Dave Baldwin answered the question right at the top, but that said, the design concept sounds like a "handshake" or "confirmation" that we use in a variety of applications to ensure that a client is in communication with a system.  (Paypal has an elaborate series of mating dances that accomplish this before money can change hands via email)  Perhaps the client has registered on a web site and we want to confirm their email, so we send them an email with a clickable link that activates their account.  If they click that link we know that their email address works.  If that is the sort of thing you're thinking about, this article may be able to help.
shawn857Author Commented:
Dave, I tried your suggestion:

echo nl2br(file_get_contents("regfile.txt"));

and it is EXACTLY what I need... perfect! This just leaves me with one more question, and it probably should be a separate one: If I have two users at my site at theoretically the same time, both will create a data file "regfile.txt"... but will the correct code get displayed to the proper user? Let me know if I should ask this as a separate question please....

Dave BaldwinFixer of ProblemsCommented:
I was wondering if you would notice that.  Unless you have a method to identify the correct file for the user, you will never know.  You need to call that program with a unique id that it can use to name the file for that user.
shawn857Author Commented:
Yep, after giving it some thought, I've come up for a solution for that "timing" problem Dave. Based on what the user enters for his input, I can just take some of that and incorporate that into the filename that holds his code. That should ensure that his filename is unique even if there happens to be someone else at just the same moment executing the PHP script too.

you can use an epoch timestamp (seconds since January 1 1970 GMT) to generate unique filenmaemes incorporated with the user
shawn857Author Commented:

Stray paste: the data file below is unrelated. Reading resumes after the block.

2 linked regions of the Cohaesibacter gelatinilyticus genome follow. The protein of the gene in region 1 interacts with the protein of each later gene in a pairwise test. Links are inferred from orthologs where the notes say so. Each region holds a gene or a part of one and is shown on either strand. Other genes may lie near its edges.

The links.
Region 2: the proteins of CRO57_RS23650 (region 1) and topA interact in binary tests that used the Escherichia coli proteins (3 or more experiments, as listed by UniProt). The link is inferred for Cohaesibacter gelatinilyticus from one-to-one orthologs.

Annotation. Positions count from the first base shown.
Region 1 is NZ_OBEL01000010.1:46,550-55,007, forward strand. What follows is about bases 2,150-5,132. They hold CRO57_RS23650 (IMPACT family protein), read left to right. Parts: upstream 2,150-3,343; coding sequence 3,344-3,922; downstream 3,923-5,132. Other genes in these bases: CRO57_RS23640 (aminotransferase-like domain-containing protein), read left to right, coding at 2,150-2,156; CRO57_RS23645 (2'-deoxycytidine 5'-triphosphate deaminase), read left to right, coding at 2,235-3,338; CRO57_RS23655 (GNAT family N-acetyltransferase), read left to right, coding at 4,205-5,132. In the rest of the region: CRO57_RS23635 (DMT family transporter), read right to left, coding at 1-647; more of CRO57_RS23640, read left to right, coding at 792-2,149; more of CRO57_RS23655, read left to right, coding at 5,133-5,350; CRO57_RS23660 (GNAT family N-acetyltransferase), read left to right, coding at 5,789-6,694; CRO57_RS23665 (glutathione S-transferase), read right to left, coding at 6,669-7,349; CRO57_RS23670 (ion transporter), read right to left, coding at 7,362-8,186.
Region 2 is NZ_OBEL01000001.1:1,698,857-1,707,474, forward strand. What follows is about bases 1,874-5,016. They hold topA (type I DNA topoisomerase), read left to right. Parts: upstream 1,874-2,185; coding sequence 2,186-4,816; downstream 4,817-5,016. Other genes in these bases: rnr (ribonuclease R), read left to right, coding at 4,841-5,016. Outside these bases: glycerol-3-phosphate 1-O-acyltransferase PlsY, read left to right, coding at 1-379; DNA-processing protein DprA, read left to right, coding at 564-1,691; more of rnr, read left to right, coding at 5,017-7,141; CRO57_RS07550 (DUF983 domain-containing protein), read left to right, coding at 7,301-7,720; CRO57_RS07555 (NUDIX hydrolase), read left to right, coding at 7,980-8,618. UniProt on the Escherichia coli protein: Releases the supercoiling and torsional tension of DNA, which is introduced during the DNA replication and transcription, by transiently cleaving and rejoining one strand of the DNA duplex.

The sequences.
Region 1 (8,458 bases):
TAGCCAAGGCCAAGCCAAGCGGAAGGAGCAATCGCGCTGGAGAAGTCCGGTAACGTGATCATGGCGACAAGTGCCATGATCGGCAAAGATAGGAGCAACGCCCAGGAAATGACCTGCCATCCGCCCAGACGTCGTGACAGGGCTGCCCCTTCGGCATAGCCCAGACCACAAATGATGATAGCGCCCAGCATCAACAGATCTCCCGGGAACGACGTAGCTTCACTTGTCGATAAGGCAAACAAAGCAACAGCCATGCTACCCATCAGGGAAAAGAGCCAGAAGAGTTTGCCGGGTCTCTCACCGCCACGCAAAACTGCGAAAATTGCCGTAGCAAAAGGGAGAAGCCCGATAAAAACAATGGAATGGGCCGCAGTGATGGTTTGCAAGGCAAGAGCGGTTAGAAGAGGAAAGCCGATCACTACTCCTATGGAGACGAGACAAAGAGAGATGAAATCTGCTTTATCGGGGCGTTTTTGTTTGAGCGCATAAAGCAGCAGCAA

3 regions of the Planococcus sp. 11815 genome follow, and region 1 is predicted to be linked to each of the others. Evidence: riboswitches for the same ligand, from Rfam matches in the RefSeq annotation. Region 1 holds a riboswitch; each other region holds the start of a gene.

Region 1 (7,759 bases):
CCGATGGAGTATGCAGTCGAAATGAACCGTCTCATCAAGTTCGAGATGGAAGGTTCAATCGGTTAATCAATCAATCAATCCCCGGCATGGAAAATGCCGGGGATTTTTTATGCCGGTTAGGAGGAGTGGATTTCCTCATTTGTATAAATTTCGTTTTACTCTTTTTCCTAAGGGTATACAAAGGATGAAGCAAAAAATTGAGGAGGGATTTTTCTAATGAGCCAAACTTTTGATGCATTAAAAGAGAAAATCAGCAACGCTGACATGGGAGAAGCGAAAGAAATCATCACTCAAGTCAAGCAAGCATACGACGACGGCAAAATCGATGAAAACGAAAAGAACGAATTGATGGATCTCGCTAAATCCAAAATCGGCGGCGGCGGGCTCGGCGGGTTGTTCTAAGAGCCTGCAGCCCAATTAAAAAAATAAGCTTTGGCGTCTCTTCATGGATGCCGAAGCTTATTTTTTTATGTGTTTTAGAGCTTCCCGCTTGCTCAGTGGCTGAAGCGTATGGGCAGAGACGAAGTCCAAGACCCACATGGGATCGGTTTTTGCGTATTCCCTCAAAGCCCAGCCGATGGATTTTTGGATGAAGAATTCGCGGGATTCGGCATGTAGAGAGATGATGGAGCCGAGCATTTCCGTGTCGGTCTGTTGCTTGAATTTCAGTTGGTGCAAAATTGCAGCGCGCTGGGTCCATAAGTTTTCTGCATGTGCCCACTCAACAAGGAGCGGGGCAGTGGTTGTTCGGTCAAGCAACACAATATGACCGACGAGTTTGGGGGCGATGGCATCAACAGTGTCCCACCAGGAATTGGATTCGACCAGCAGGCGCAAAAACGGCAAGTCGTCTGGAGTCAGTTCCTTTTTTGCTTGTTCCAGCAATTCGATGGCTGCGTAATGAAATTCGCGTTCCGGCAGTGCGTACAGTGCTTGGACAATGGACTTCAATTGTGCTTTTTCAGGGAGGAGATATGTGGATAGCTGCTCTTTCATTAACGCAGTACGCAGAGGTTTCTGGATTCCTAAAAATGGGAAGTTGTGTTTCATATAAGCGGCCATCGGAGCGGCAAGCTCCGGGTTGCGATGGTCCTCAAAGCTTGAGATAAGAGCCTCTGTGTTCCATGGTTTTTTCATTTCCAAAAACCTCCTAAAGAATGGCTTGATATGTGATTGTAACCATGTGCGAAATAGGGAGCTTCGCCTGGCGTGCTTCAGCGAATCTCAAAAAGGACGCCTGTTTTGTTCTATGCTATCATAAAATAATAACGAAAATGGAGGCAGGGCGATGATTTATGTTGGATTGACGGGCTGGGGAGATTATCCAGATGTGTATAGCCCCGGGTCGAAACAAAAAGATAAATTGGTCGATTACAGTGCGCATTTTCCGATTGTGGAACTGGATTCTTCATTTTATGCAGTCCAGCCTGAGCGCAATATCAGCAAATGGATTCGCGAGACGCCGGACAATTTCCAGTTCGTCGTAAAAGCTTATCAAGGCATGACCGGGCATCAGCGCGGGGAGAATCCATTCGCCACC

Thanks guys... Julian your proposed solution gives a nice formatted output, but at this point, I really don't need it to be like that. I might use that code in the future though if I wish to get more fancy!

Dave BaldwinFixer of ProblemsCommented:
You're welcome, glad to help.
Julian HansenCommented:
@Shawn, you are welcome - code was provided for interest - Dave had already covered all the bases.

One thing to note though in response to this - it is possible to popup a notepad with the text.

While it is not strictly PHP that is doing this, it is PHP sending the header information to the browser to tell it to do that.

PHP Code
header('Content-Type: application/octet-stream');
header('Content-Disposition: attachment; filename='.basename('test.txt'));
header('Expires: 0');
header('Cache-Control: must-revalidate');
header('Pragma: public');
header('Content-Length: ' . filesize('test.txt'));

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This will popup a file open / save dialog - open will open the file in whatever application is configured for .txt files.

Just for interest ....
shawn857Author Commented:
Thanks for that Julian, and it works quite nicely too except that the destination filename ('test.txt') winds up containing not only the generated activation code I create, but also all the HTML code that is on my webpage as well.

Julian HansenCommented:
except that the destination filename ('test.txt') winds up containing not only the generated activation code I create, but also all the HTML code that is on my webpage as well.

That code should not do that unless the file in question has that content in it - you can also use the same code to echo the content directly out - without first writing it to a file.

Take a look at this sample here
shawn857Author Commented:
Yes, it's strange isn't it? For me, the output file contains even the HTML code. I suppose with more investigating I could figure out the problem, but for now Dave's proposed solution:

echo nl2br(file_get_contents("regfile.txt"));

... is a workable and useful one for me, so I'll just go with that for now. Thanks for your contributions Julian!